The standard deduction is the deduction which a individual (or family) can take if they forgo the ability to itemize their expenses (Form Schedule A) from a list of allowable expenses. Generally, it is best to choose the option which will allow the individual to pay lower taxes (therefore, it is generally recommended to choose the option which has more deductions). These deduction will lower your income tax expense by lowering the taxable income. Below are the standard deduction for 2013 tax year for federal tax returns. You may not take a standard deduction if you are being claimed as a dependent on another person’s tax form.
|Married, Filing Jointly||$12,200|
|Head of Household||$8,950|
|Married, Filing Separately||$6,100|
The IRS provides full details in their Publication 501 “Exemptions, Standard Deduction, and Filing Information” for 2013. Provided below is the 2013 filing requirements chart for most taxpayers from the publication which provides the standard deduction. There are specific conditions which can increase your standard deduction such as being over the age of 65. The IRS provides this page to help decide your standard deduction.
The standard deduction is the deduction which the individual can take if they forgo the ability to itemize their expenses (Form Schedule A) from a list of allowable expenses. Generally, it is best to choose the option which will allow the individual to pay lower taxes (therefore, generally choose the option which has more deductions). These deductions help to lower your income tax expense by lowering the taxable income which can be put into the 2011 federal tax brackets. Below are the standard deduction for 2011 tax year for federal tax returns. You may not take a standard deduction if you are being claimed as a dependent on another tax form.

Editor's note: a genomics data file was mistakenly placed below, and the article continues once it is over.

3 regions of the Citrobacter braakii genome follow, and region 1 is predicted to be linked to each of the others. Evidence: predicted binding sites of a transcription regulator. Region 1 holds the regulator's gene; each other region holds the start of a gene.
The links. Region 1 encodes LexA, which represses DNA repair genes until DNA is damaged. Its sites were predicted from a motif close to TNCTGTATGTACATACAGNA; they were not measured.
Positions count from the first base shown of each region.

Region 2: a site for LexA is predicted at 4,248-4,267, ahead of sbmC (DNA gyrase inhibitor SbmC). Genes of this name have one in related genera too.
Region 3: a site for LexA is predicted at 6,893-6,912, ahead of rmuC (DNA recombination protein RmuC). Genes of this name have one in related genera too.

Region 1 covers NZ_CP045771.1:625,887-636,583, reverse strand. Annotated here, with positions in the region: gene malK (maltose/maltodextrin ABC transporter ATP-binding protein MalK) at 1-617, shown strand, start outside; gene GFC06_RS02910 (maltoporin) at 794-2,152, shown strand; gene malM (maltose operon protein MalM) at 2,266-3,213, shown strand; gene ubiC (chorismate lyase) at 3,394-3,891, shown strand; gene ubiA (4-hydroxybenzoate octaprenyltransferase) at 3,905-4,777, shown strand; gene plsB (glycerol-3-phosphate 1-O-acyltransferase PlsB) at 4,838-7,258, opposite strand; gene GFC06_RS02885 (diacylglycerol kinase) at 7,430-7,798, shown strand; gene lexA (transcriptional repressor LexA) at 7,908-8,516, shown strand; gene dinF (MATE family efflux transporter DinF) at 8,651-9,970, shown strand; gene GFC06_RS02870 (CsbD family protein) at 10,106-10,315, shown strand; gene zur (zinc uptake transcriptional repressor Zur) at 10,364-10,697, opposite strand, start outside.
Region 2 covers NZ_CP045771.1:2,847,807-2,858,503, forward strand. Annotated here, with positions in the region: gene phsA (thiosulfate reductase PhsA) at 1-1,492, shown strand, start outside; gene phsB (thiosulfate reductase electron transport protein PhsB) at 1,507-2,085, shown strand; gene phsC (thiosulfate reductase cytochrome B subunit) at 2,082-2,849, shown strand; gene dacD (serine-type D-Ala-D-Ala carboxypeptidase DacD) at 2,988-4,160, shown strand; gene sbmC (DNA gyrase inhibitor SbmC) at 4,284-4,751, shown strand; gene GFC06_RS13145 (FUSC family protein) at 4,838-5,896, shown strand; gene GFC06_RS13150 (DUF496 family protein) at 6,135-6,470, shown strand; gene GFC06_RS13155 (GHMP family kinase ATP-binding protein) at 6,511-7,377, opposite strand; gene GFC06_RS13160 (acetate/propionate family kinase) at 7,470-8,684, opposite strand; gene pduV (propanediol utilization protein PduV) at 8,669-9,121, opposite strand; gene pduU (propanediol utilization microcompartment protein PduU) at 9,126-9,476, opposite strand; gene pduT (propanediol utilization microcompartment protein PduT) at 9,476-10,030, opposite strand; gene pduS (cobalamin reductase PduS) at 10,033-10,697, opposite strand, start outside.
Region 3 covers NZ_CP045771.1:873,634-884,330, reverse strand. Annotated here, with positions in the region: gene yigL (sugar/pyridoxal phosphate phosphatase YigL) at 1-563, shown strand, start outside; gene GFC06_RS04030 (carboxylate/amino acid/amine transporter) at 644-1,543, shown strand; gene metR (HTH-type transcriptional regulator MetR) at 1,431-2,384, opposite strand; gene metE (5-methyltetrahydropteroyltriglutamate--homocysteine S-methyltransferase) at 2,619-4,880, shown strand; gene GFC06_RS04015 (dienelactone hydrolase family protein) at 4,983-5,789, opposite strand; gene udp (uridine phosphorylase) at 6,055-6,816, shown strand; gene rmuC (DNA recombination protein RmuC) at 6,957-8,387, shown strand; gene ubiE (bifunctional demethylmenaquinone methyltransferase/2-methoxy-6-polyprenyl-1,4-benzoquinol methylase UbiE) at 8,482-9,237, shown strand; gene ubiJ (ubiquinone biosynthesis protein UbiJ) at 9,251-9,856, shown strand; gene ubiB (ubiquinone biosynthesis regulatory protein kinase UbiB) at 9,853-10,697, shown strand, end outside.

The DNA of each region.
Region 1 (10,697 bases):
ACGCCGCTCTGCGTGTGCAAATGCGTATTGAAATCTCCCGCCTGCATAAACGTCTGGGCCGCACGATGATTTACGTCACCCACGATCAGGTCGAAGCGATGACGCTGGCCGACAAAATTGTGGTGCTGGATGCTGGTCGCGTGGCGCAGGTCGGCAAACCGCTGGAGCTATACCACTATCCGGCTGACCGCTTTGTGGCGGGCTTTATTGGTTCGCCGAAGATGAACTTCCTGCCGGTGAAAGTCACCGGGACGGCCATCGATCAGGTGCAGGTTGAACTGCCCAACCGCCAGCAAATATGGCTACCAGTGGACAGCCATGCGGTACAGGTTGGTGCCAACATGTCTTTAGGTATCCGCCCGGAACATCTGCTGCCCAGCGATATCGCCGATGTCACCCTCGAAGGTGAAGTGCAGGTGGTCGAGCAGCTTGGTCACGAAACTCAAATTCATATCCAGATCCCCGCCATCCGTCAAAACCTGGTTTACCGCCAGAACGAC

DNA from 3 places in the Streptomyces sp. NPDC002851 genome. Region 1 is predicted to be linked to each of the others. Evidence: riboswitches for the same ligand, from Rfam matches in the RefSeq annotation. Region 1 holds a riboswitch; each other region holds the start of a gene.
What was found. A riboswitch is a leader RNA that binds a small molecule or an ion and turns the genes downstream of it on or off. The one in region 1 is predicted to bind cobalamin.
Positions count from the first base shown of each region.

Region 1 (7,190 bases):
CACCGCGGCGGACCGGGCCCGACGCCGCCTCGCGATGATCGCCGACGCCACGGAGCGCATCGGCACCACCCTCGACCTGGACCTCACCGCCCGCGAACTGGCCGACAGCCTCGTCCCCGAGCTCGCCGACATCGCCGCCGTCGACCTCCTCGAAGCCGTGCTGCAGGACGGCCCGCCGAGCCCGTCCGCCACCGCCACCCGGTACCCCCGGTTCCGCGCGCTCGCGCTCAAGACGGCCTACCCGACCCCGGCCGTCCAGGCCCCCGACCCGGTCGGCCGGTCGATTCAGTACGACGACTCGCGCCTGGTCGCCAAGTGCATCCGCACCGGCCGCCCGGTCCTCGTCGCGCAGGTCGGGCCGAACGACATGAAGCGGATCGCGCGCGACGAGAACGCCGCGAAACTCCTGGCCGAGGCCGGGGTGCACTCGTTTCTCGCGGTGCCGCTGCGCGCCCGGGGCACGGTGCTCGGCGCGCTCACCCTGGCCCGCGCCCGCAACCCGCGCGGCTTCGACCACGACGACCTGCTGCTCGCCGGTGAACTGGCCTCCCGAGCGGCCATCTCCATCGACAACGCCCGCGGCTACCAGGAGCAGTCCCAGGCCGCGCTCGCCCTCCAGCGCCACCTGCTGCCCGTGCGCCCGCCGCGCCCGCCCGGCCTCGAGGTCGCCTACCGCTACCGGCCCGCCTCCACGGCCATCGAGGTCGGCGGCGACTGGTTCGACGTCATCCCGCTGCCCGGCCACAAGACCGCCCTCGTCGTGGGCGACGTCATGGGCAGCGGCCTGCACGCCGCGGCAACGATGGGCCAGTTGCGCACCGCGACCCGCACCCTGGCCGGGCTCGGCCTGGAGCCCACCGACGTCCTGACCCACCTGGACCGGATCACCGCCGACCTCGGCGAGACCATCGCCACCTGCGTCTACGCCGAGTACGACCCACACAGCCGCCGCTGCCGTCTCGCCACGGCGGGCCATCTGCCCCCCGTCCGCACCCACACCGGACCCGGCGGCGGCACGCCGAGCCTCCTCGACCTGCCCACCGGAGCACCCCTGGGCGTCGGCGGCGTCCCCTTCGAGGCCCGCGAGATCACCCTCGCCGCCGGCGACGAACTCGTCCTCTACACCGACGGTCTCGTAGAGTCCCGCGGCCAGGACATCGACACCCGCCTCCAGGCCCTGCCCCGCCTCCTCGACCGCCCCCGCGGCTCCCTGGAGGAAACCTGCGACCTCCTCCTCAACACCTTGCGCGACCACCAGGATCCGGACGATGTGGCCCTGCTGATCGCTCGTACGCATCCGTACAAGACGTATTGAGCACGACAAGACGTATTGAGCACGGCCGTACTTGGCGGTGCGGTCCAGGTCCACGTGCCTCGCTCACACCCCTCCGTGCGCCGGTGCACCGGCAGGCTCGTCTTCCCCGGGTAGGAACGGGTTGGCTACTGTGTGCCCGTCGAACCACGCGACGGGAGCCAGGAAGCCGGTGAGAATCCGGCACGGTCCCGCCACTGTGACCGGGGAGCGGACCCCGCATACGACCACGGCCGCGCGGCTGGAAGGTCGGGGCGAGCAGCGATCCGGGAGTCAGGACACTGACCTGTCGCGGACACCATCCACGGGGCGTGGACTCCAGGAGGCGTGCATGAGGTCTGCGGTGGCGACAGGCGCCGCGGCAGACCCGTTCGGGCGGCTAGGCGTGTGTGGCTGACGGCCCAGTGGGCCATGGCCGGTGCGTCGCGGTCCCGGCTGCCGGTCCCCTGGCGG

|Married, Filing Jointly||$11,600|
|Head of Household||$8,500|
|Married, Filing Separately||$5,800|
There are specific conditions which can also increase your standard deduction such as being blind or being over the age of 65. If you are unmarried, you can add $1,450 to your standard deduction for each condition met. If you are married, you can add $1,150 for each condition met. The IRS provides full details in their Publication 501.
The following is the 2011 Federal Tax Brackets for income tax. Income tax in the United States is accessed after taking specific deductions, which can include your standard deduction or itemized deductions (Schedule A), and your personal exemptions. Your standard deduction will vary depending on whether you are filling as an individual, married filing jointly, or head of household. When filing taxes, the individual will need to choose whether to take the standard deduction or itemize deductions from a list provided in Schedule A. The amount of income tax paid can vary widely depending on whether the individual is filing as an individual, as married filing jointly, or as head of household since the tax brackets will vary (as shown in the table below). If you have any questions, please feel free to ask.
|Tax Rate||Single||Married Filing Jointly||Head of Household|
|10%||$0 – $8,500||$0 – $17,000||$0 – $12,150|
|15%||$8,500 – $34,500||$17,000 – $69,000||$12,150 – $46,250|
|25%||$34,500 – $83,600||$69,000 – $139,350||$46,250 – $119,400|
|28%||$83,600 – 174,400||$139,350 – $212,300||$119,400 – $193,350|
|33%||$174,400 – $379,150||$212,300 – $379,150||$193,350 – $379,150|
As part of the American Recovery and Reinvestment Act of 2009, new home owners may be able to get a $8,000 tax credit if they qualify. The tax credit is worth $8,000, or 10% of the home value, whichever is lower. Qualifications include:
- You must be a first time home buyer
- You must purchase by April 30, 2010
- The home must become your primary residence
- Income must be less than $75000 for individuals and less than $150000 for married couples
CNN also provides additional details here on the tax credit.
If you have any questions, please don’t hesitate to comment below.